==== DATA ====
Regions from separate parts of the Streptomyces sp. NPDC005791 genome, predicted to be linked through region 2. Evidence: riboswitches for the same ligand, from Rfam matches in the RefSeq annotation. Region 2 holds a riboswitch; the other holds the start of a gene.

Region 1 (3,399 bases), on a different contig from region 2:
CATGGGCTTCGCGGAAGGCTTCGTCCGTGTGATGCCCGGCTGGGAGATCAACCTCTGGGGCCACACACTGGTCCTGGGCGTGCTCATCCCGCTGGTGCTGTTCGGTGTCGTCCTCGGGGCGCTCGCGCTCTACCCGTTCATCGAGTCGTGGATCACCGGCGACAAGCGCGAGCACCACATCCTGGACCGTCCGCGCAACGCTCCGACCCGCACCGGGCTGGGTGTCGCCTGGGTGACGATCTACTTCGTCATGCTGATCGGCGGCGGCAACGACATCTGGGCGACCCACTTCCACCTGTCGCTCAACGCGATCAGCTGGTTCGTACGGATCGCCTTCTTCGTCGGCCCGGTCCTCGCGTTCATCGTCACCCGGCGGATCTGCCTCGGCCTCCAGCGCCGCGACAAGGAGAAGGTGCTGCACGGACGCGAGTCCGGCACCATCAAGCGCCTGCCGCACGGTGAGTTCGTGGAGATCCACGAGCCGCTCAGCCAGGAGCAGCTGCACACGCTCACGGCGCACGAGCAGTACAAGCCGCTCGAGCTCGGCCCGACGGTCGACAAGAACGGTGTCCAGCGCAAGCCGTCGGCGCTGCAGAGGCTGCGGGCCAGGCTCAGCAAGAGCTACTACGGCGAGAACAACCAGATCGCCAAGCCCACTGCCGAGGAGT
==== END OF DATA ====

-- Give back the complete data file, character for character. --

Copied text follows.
Regions from separate parts of the Streptomyces sp. NPDC005791 genome, predicted to be linked through region 2. Evidence: riboswitches for the same ligand, from Rfam matches in the RefSeq annotation. Region 2 holds a riboswitch; the other holds the start of a gene.

Region 1 (3,399 bases), on a different contig from region 2:
CATGGGCTTCGCGGAAGGCTTCGTCCGTGTGATGCCCGGCTGGGAGATCAACCTCTGGGGCCACACACTGGTCCTGGGCGTGCTCATCCCGCTGGTGCTGTTCGGTGTCGTCCTCGGGGCGCTCGCGCTCTACCCGTTCATCGAGTCGTGGATCACCGGCGACAAGCGCGAGCACCACATCCTGGACCGTCCGCGCAACGCTCCGACCCGCACCGGGCTGGGTGTCGCCTGGGTGACGATCTACTTCGTCATGCTGATCGGCGGCGGCAACGACATCTGGGCGACCCACTTCCACCTGTCGCTCAACGCGATCAGCTGGTTCGTACGGATCGCCTTCTTCGTCGGCCCGGTCCTCGCGTTCATCGTCACCCGGCGGATCTGCCTCGGCCTCCAGCGCCGCGACAAGGAGAAGGTGCTGCACGGACGCGAGTCCGGCACCATCAAGCGCCTGCCGCACGGTGAGTTCGTGGAGATCCACGAGCCGCTCAGCCAGGAGCAGCTGCACACGCTCACGGCGCACGAGCAGTACAAGCCGCTCGAGCTCGGCCCGACGGTCGACAAGAACGGTGTCCAGCGCAAGCCGTCGGCGCTGCAGAGGCTGCGGGCCAGGCTCAGCAAGAGCTACTACGGCGAGAACAACCAGATCGCCAAGCCCACTGCCGAGGAGT